Homebuying 101: A Quick Guide For First-Time Homebuyers

Homebuying 101: A Quick Guide For First-Time Homebuyers

Buying a home can be a daunting process. For first-time homebuyers, buying a home is typically the biggest financial decision they have ever made. My goal for this post is to provide a brief but clear picture of the homebuying process. I am a licensed realtor in Virginia. Some steps may be slightly different in other states.

First, decide if buying a home is right for you. Renting may seem like throwing money away, but if you don’t plan on staying for a while, it may be wiser to rent until you’re ready to buy.

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Find out how much you can afford. If you decide to buy, start talking to a lender. If you’re a first-time homebuyer, chances are you probably won’t know a lender. Just ask any realtor to connect you with a lender. Don’t know a realtor? Ask your friends to refer you to one. There are over 1 million licensed realtors in the United States. Someone you know will know a realtor. Once you get in touch with a lender, they will ask you to provide some basic information about your income and debt. They will also have to run your credit. After you provide this information, they will tell you how much you can afford. This is also known as the preapproval process.

Decide how much you want to spend and learn about the different types of mortgages. Just because you get approved to borrow $500,000 doesn’t necessarily mean you should borrow $500,000. Examine what the monthly payment would look like and decide what you would feel comfortable paying every month. Also, learn about the different types of mortgages. A 30-year mortgage is the most common, but if you can afford a little more each month, a 15-year mortgage may be right for you. A 15-year mortgage will have a lower interest rate and pays off in half the time. If you don’t plan to stay for long, an adjustable rate mortgage (ARM) could be right for you. You may see an ARM written as 5/1 or 7/1, for example. In a 5/1 ARM, the interest rate is fixed for the first 5 years (amortized over 30 years), and then the rate adjusts every 1 year after that.  It usually adjusts to the LIBOR (London Interbank Offered Rate) plus a margin. There is usually a periodic cap and a lifetime cap on how much the rates can increase per year and during the entire loan term. ARMs can be risky and are typically not recommended by most realtors unless you know you for sure that you are moving in a few years.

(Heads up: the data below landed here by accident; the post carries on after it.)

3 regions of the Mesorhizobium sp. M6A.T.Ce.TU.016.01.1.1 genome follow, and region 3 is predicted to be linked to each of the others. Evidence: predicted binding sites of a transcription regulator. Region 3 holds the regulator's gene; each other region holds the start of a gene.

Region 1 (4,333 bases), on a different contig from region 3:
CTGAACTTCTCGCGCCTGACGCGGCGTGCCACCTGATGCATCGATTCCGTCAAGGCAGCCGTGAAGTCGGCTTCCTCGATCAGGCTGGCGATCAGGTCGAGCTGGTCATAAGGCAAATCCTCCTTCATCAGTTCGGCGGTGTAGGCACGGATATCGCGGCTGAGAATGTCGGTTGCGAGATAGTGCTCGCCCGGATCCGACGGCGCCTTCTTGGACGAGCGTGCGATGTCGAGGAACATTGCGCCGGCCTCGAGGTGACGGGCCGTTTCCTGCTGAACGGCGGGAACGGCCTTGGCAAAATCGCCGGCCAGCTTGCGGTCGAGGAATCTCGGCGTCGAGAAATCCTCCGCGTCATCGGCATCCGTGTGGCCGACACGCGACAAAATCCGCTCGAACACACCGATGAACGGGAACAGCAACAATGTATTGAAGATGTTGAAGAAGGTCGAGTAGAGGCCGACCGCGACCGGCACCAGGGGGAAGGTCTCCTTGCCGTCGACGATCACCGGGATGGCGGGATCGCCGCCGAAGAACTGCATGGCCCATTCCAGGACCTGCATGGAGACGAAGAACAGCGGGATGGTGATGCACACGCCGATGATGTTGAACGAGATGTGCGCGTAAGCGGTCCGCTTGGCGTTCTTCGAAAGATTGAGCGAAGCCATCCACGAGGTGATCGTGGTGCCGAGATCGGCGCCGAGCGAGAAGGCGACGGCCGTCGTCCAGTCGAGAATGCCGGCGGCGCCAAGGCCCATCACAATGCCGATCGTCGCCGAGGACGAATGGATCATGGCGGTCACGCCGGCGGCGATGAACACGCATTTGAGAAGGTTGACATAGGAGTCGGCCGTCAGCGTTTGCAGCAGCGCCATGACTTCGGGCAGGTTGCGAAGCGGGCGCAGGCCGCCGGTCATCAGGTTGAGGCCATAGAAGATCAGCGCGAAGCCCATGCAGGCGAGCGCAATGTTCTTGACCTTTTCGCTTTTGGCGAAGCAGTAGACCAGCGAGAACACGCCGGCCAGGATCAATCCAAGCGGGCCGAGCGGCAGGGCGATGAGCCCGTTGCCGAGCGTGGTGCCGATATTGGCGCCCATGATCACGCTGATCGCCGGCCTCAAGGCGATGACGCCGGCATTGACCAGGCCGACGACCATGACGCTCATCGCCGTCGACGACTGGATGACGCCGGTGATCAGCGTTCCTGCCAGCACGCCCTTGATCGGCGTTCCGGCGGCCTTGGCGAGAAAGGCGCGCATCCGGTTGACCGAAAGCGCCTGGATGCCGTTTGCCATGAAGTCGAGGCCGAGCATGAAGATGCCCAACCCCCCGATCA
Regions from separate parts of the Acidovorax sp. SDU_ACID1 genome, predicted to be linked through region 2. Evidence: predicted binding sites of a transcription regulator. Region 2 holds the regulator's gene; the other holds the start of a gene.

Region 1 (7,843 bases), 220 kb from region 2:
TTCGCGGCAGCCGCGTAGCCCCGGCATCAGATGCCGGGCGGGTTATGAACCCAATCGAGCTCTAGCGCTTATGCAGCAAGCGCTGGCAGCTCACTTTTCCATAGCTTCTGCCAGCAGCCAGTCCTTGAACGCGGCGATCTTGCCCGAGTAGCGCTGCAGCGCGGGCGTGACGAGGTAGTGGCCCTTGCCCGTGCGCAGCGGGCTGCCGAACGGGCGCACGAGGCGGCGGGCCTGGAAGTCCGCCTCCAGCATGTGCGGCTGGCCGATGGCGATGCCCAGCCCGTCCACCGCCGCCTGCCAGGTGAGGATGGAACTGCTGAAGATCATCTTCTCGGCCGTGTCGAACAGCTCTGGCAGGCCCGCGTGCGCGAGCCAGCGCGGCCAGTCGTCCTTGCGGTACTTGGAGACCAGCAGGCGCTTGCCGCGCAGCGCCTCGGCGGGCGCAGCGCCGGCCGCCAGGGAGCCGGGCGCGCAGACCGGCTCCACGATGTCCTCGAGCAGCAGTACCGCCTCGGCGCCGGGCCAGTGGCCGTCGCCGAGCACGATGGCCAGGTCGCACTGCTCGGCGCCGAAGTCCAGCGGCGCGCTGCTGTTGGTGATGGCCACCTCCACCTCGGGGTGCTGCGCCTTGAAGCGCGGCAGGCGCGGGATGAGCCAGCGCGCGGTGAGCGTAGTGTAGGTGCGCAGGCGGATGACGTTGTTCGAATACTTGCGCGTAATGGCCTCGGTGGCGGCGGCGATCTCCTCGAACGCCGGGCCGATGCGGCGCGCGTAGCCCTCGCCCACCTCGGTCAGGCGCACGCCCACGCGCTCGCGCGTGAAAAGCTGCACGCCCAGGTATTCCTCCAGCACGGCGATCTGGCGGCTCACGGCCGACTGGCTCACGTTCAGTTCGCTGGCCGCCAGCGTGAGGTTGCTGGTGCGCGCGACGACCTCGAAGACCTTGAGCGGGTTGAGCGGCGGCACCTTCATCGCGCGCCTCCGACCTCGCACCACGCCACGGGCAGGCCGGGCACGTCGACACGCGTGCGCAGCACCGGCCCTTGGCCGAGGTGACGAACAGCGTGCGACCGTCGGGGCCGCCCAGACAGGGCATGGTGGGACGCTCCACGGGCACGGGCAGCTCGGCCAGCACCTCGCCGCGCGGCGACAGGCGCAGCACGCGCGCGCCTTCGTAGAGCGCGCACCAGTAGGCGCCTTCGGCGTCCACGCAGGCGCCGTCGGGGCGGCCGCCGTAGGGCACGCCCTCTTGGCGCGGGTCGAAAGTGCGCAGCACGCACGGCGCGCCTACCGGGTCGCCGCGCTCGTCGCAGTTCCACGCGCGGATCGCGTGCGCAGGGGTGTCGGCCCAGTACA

Find a realtor. In my opinion, the best way to find a realtor is to ask around and find a satisfied customer. Ask other homeowners if they had a positive experience with their realtor. If they did, they’ll be happy to refer you. If that doesn’t work, you can go to open houses in your neighborhood. Most people don’t know this, but agents holding open houses are there mainly to find prospective clients. If that doesn’t work either, you can always google someone. Once you find someone you are comfortable working with, they may ask you to sign an “Exclusive Right To Represent Purchaser” agreement, which establishes a relationship between the broker and you, with the realtor being the agent for the broker.

Start looking around. The realtor may send you listings, but these days many people do their own research online. When you find a few houses you like, ask your realtor to show them to you. I would recommend looking at a minimum of 5 houses to get an idea of prices in your market. Once you find a house you like, you are ready to make an offer.